Friday, August 24, 2007
Really Strong Durables Report
The remarkable strength of this report is that it shows depth, and shipments are now rising, which is a very encouraging sign.
After two disappointing months, primary metals new orders were up 7.9% and shipments were up 1.5%. Fabricated metals rose as well, though not as much. New orders and shipments for machinery rose, after two months of declines.
The remaining weakness is largely in computers and related, which is natural enough. Those numbers correlate well with opening of new establishments, and retail growth should be slowing which should depress those numbers.
To fully comprehend the exceptional strength of this report in comparison with recent trends, get the entire report at the link above and compare this month's figures to the two prior months and to the 2006/2007 YTD numbers.
I feel more sure than ever, although I cannot prove it, that the B/D models are causing BLS manufacturing related employment to be understated in recent months. The recent reads on the Japanese and German economies have showed some disappointments in growth, so I think this report may represent some gains for the US in heavy production versus those economies. The driving force is probably helping the US to gain share.
The necessary move transition away from a consumer-led economy and back to an economy based on fundamental production may be well underway. This is a strikingly healthy report, and no one can fairly accuse me of relentless, heedless optimism.
Mind you, it would take a few more months to do better than 2006 in that category....
Do you jump from datapoint to the next?
The question now is how bad a recession, and how long a recession, and this is at least an indication that we have some slow positives developing. This is what recessions do. They redirect bad investment into good investment.
We got ourselves here by diverting investment away from fundamental production (energy and products) and into non-sustainable consumption (houses and cars borrowers can't afford). To get out we have to grow production.
What everyone's wondering about this report is whether this can be sustained for very long given the credit situation. If the credit contraction cuts off the flow of capital to industrial companies, we won't.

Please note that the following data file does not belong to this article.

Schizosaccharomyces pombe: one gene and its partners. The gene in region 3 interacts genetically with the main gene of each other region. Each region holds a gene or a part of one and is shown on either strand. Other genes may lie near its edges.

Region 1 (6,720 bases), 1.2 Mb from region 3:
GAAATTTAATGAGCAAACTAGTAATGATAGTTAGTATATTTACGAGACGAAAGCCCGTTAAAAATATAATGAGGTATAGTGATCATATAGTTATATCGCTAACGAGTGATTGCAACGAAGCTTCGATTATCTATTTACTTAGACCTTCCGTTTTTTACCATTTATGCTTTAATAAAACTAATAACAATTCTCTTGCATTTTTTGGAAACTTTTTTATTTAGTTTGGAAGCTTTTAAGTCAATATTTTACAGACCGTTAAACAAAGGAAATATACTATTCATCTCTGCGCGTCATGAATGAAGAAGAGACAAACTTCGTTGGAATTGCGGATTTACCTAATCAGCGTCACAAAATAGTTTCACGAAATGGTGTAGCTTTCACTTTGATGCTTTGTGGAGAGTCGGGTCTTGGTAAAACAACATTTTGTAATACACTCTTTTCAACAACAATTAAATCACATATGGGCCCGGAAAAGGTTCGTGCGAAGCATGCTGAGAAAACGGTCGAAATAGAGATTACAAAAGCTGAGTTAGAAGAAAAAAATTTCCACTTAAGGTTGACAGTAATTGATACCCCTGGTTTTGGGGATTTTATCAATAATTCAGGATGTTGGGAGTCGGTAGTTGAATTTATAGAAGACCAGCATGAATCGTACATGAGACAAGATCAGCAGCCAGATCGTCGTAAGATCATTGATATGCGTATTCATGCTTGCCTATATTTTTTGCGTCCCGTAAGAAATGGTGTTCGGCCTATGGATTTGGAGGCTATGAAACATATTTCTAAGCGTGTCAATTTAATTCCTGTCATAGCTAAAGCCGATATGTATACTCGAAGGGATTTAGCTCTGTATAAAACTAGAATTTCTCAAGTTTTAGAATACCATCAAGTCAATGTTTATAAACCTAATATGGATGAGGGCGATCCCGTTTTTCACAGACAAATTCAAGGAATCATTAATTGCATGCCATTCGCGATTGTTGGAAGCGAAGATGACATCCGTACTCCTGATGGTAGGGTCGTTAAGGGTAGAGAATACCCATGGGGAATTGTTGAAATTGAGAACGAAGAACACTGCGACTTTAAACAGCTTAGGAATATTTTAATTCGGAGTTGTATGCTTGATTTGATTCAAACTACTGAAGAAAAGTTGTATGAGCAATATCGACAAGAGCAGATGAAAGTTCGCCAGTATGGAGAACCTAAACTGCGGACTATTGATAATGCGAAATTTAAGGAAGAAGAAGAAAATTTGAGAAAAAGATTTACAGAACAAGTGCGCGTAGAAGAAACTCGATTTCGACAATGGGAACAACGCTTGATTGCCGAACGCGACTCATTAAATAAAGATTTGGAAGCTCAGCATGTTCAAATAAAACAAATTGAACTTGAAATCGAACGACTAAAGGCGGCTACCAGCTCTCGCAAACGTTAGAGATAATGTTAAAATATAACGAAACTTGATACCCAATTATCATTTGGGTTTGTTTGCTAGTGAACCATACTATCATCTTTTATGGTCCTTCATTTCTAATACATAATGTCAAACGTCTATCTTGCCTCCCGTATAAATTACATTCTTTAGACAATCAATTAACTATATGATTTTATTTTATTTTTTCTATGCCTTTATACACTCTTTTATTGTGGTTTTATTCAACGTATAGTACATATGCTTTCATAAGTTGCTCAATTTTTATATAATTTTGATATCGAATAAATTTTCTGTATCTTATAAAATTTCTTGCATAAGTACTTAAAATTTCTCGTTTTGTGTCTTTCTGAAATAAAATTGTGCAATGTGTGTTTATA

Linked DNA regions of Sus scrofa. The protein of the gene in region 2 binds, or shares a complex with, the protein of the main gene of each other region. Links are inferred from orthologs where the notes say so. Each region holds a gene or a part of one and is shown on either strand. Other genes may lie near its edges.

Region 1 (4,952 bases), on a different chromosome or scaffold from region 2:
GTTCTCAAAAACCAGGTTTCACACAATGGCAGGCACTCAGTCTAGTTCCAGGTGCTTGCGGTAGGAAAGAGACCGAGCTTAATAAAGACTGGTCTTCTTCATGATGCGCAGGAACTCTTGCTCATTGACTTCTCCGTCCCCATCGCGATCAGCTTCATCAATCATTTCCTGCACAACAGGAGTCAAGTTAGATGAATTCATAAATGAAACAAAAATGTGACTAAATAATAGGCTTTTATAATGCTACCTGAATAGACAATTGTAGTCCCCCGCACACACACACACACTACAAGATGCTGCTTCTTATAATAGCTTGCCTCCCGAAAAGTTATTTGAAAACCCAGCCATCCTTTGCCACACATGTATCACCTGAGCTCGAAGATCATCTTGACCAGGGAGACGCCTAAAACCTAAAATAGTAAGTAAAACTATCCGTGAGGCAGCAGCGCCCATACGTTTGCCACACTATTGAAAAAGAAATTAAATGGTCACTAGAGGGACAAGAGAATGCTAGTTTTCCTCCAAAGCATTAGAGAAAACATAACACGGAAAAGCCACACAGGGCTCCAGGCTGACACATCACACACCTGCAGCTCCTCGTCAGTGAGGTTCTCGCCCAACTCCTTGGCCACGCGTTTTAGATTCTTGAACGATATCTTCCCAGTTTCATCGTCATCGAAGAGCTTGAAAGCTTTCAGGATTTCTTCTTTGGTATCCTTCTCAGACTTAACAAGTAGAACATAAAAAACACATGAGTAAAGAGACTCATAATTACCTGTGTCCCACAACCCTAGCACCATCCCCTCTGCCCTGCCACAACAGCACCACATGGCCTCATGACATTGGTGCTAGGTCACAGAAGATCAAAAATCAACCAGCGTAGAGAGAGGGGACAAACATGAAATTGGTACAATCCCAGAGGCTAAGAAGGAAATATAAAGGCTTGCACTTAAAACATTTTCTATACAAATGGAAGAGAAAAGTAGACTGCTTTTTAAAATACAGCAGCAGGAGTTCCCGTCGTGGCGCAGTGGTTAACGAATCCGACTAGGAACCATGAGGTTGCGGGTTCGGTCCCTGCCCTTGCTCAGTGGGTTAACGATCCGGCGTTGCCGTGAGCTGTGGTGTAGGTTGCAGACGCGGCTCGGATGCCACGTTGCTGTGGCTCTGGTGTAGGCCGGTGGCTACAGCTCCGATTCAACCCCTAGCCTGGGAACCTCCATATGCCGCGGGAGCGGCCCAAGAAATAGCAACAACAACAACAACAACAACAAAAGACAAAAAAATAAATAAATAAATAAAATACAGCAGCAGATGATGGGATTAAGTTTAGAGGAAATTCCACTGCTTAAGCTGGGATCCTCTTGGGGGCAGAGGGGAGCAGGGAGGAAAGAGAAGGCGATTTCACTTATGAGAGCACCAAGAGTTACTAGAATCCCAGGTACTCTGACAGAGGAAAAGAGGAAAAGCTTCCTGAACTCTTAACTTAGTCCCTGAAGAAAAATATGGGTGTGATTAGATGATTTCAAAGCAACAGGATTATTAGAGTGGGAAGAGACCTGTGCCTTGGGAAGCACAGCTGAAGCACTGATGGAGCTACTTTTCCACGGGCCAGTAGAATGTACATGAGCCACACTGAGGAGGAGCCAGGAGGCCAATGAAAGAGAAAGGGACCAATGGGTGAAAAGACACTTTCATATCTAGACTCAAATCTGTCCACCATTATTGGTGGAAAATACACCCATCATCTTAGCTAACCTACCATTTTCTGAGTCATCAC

Also, months on market went up again to 6.1. So it is likely that the new home market is still getting worse. I wrote before about the extreme noise to signal ratio on New Home Sales. That noise to signal ratio gets worse as the numbers get smaller. That's the reason I rarely write about it. Most of the figures on the report don't actually give you any reliable information.
Remember when I wrote about not selling stocks that had a strong underlying business, low debt and a good cash flow? This is why. I think your decision was right for your family's situation, btw. You are a smart woman.
Because they use this procedure that is really based on the economic conditions from the prior year, when economic conditions change sharply the B/D model gets out of whack.
The B/D model gets out of whack on both the positive and negative sides. Generally when conditions improve, it will understate employment for at least six months. When conditions get worse, it will overstate employment for at least six months.
Needless to say, this introduces a lot of uncertainty into matters. There is no question that the B/D model overstated construction jobs, because the preliminary adjustments from last year are coming in and showing that they overstated construction by about 95,000. Thus the liklihood is that this continues, given trends in the industry.
It is just as possible that they are understating manufacturing jobs now. Not hugely, but it would explain some puzzling discrepancies in sales and use tax data in some manufacturing-heavy areas. They are doing better than they should be doing, and it is likely that some missed activity is the cause. Because these counties are areas with signficant manufacturing, the likliest cause is increased manufacturing hiring.
MOM; Durables is a flakey series. I like your railroad and trucking data a lot more.
TSI is really down in the dumps. The latest is June, but TSI freight showed the biggest drop since the beginning of the index. TSI passenger has a three month decline going on, and that is significant.
I feel very comfortable stating that we are in a recession.
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